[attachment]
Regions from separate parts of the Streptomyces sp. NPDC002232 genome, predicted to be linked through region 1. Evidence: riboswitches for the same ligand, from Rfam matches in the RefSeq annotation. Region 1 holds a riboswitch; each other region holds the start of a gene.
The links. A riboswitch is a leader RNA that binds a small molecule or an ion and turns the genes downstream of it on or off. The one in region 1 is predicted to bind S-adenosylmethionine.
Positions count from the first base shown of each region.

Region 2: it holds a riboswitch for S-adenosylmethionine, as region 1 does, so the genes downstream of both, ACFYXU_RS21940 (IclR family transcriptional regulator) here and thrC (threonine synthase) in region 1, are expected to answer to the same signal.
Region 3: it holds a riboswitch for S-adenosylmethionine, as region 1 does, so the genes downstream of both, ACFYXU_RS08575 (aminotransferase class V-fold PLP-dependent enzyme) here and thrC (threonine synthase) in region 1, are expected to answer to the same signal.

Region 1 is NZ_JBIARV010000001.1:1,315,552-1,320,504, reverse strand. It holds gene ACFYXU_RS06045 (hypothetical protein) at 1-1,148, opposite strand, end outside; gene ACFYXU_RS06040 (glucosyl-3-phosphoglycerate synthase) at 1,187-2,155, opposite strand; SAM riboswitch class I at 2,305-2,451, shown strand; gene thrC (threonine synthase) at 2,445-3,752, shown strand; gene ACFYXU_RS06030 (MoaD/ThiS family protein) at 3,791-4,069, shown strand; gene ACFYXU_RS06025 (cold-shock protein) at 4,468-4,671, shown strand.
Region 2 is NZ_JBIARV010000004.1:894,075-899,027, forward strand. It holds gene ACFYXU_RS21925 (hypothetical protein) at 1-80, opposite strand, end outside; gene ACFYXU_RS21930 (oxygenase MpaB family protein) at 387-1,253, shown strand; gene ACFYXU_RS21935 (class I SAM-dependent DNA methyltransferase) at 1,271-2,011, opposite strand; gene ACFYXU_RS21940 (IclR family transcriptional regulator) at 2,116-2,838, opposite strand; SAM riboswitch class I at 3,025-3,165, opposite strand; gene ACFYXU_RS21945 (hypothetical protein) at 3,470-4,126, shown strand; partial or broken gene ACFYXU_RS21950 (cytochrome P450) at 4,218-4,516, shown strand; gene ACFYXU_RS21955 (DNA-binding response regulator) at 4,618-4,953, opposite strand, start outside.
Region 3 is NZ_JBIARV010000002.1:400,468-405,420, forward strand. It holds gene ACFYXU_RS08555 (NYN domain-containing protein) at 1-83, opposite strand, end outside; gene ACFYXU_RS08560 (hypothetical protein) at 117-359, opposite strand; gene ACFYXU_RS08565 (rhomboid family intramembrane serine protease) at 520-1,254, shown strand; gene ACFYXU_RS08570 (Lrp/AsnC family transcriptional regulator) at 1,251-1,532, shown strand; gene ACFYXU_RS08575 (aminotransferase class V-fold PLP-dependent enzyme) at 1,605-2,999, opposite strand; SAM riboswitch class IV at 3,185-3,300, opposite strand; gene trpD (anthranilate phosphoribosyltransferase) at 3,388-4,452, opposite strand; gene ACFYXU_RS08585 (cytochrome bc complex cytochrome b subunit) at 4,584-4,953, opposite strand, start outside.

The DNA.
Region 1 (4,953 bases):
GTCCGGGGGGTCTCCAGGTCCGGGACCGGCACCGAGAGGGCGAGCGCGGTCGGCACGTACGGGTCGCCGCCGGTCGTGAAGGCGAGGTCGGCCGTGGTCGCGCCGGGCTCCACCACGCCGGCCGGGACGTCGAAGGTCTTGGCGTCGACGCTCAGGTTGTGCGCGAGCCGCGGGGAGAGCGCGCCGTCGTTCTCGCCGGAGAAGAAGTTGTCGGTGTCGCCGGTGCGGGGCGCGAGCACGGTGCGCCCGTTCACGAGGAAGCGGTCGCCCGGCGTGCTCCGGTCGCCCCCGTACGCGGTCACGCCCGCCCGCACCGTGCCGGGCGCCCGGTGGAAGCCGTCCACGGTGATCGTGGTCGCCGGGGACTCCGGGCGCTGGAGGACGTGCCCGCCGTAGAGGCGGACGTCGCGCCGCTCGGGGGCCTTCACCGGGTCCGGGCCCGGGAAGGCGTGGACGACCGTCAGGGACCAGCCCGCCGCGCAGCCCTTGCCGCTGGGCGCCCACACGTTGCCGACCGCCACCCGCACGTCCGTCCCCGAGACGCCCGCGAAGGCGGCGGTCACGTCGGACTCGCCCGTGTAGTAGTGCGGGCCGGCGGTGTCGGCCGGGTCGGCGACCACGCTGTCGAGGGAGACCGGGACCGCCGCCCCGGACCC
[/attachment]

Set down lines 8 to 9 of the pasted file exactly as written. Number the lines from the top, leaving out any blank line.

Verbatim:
Region 3 is NZ_JBIARV010000002.1:400,468-405,420, forward strand. It holds gene ACFYXU_RS08555 (NYN domain-containing protein) at 1-83, opposite strand, end outside; gene ACFYXU_RS08560 (hypothetical protein) at 117-359, opposite strand; gene ACFYXU_RS08565 (rhomboid family intramembrane serine protease) at 520-1,254, shown strand; gene ACFYXU_RS08570 (Lrp/AsnC family transcriptional regulator) at 1,251-1,532, shown strand; gene ACFYXU_RS08575 (aminotransferase class V-fold PLP-dependent enzyme) at 1,605-2,999, opposite strand; SAM riboswitch class IV at 3,185-3,300, opposite strand; gene trpD (anthranilate phosphoribosyltransferase) at 3,388-4,452, opposite strand; gene ACFYXU_RS08585 (cytochrome bc complex cytochrome b subunit) at 4,584-4,953, opposite strand, start outside.

The DNA.